What is Baidu, and can I optimise my website for it?
Stephen McCance June 28, 2016
Red Cow’s international SEO specialists share some points to consider when optimising your website for Baidu and the Chinese market.
Founded in 2000, just two years after Google, Baidu is currently the largest search engine in China and is second only to Google on a global basis in terms of number of active users. With many different components that correspond to well known Western equivalents, Baidu has its own, Chinese language versions of YouTube (iQiyi), Google Analytics (Tongji), Google Shopping (Youa) and even Wikipedia (Baidu Baike). No wonder then, with such a sophisticated system already in place, that UK companies wanting to move into the Chinese market are looking to take advantage of digital marketing opportunities on these channels, and specifically considering SEO for Baidu. The short answer as to whether you can optimise your website for Baidu is yes. How you do so, though, is quite different to SEO on Google or Bing .
If you’re considering optimising your website for Baidu, there are a number of things that you’ll need to consider aside from the obviously necessary translation work, we have tried to summarise some of the main points here. Each search engine in the world has their own algorithmic rules and methods in which they promote some websites over others. Whilst both highly sophisticated and complex engines, Baidu and Google have never really seen eye to eye in terms of what should be considered as a ‘quality’ website that’s worthy of high rankings. For example, Baidu was still considering spammy link tactics, including poor quality links, link networks and paid links, to be acceptable, even encouraged, long after Google had brought in strict link penalties for the same practices. This, obviously, would have a negative impact on your online presence on one search engine or another if you were approaching them both in the same way. Therefore, unlike some other approaches to international SEO, it benefits site owners targeting the Chinese market to have a separate top level domain as well as a separate SEO strategy. Using a subdomain like when optimising for multiple language variations of Google may still negatively impact your SEO in Google by sending negative signals through to the main domain – better to be safe than sorry.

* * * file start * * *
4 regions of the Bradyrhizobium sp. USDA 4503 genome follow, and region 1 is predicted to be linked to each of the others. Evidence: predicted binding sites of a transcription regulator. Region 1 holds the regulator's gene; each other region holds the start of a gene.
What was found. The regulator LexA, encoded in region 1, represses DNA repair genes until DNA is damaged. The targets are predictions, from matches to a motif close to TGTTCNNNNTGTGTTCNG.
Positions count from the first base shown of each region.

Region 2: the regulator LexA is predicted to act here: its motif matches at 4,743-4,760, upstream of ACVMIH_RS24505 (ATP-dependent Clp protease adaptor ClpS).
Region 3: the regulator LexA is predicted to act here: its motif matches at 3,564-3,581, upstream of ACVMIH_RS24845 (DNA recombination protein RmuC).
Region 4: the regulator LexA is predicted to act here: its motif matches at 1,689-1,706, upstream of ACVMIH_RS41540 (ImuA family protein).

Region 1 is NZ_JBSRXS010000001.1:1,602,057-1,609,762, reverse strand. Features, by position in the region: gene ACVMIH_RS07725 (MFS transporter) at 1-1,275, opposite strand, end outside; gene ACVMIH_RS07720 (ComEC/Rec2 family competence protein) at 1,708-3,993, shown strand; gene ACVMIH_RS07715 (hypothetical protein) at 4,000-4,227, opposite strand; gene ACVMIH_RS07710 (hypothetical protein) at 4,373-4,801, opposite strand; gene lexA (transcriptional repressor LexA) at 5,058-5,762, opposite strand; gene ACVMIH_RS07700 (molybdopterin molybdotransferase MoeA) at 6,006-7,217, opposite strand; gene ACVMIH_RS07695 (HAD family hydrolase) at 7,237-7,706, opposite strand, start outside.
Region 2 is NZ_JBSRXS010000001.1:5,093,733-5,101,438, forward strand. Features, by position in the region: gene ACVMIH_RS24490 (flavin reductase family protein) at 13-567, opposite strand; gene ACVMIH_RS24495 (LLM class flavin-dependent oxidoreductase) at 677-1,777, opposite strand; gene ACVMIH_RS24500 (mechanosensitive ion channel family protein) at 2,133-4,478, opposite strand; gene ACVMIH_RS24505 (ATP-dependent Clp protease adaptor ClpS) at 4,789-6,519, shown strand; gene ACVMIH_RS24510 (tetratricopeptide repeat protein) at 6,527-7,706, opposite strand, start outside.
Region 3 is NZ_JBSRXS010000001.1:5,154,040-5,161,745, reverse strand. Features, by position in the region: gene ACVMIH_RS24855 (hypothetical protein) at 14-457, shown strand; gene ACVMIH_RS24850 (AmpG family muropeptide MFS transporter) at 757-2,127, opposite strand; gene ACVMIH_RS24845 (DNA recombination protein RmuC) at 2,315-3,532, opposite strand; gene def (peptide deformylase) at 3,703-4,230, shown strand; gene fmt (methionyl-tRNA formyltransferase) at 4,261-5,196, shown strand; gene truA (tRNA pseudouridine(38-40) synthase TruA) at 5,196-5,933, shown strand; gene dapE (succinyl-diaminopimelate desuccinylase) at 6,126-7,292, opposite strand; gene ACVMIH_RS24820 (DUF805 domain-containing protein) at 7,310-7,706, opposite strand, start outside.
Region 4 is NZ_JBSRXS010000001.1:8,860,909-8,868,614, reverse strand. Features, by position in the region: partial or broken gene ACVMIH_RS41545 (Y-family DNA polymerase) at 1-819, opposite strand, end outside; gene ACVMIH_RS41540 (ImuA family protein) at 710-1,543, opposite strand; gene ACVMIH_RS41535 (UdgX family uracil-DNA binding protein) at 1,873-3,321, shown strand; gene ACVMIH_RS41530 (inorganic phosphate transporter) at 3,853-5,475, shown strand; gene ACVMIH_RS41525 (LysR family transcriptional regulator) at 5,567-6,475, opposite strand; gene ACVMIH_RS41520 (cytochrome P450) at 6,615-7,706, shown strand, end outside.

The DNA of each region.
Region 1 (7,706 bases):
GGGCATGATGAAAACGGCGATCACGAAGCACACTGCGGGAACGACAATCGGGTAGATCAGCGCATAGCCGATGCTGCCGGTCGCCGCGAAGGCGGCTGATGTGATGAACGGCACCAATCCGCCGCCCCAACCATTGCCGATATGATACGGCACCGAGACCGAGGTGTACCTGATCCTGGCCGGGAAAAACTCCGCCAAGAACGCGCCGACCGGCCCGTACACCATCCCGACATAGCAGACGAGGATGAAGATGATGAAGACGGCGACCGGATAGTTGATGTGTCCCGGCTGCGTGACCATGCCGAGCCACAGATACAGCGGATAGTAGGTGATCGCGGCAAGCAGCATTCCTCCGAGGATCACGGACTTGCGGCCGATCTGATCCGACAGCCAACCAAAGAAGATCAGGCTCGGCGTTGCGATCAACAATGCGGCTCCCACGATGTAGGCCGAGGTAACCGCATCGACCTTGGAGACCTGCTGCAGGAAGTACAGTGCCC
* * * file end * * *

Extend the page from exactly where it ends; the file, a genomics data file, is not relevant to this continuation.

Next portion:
Naturally, Chinese TLDs will benefit you massively when embarking on a Chinese SEO campaign, so ideally you’re looking for a fully Chinese domain. For example, if we were looking to optimise redcowmedia.co.uk in Baidu, we would create 红牛媒体.cn or 红牛媒体.com.cn. When creating your Chinese TLD, it’s best to use PinYin , or ‘simplified Chinese’ as this is the most widely recognised, combined with a Chinese domain suffix – either .cn or .com.cn. If you’re unsure about using a PinYin domain, writing it in English should be ok, as long as you still have the Chinese suffix.
Whist site speed is important for Google, Baidu places an even greater emphasis on this as a ranking factor. As such, you want to have your new, Chinese variant site hosted as closely as you can to China. For most Western companies, this can often present an issue. In order to host your website in China itself, you have to have a physical registered company and postal address there, otherwise your request won’t be granted. To get around this, consider using hosting companies that are as closely located to China as possible to keep load speeds fast. For example, Hong Kong, Southern Japan, Vietnam and some parts of Northern India are much easier to gain hosting packages in.
In terms of website content, if you don’t have Chinese translation capabilities in house, or are planning to take someone on for this purpose, you’ll need to be very careful about which translation services you use. Stay away from online generators and auto-translate tools such as Google Translate, as these can often be simplistic and inaccurate, as well as missing cultural nuances that make a huge difference when reading in your native language (if you don’t believe us, translate a phrase to another language and then use the same tool to translate it back to English – 9 times out of 10 you’ll see exactly what we mean!). Instead, opt for native speaker translations. It may take longer and cost you more, but in the long term it’s an investment well worth making to assist with both your Baidu SEO and the conversion rates of your site overall.
Whilst these are just the basics, we hope that you’ve found our introduction article useful if international SEO is something you’re considering. For more information, speak to one of our SEO specialists who are specifically trained in website internationalisation.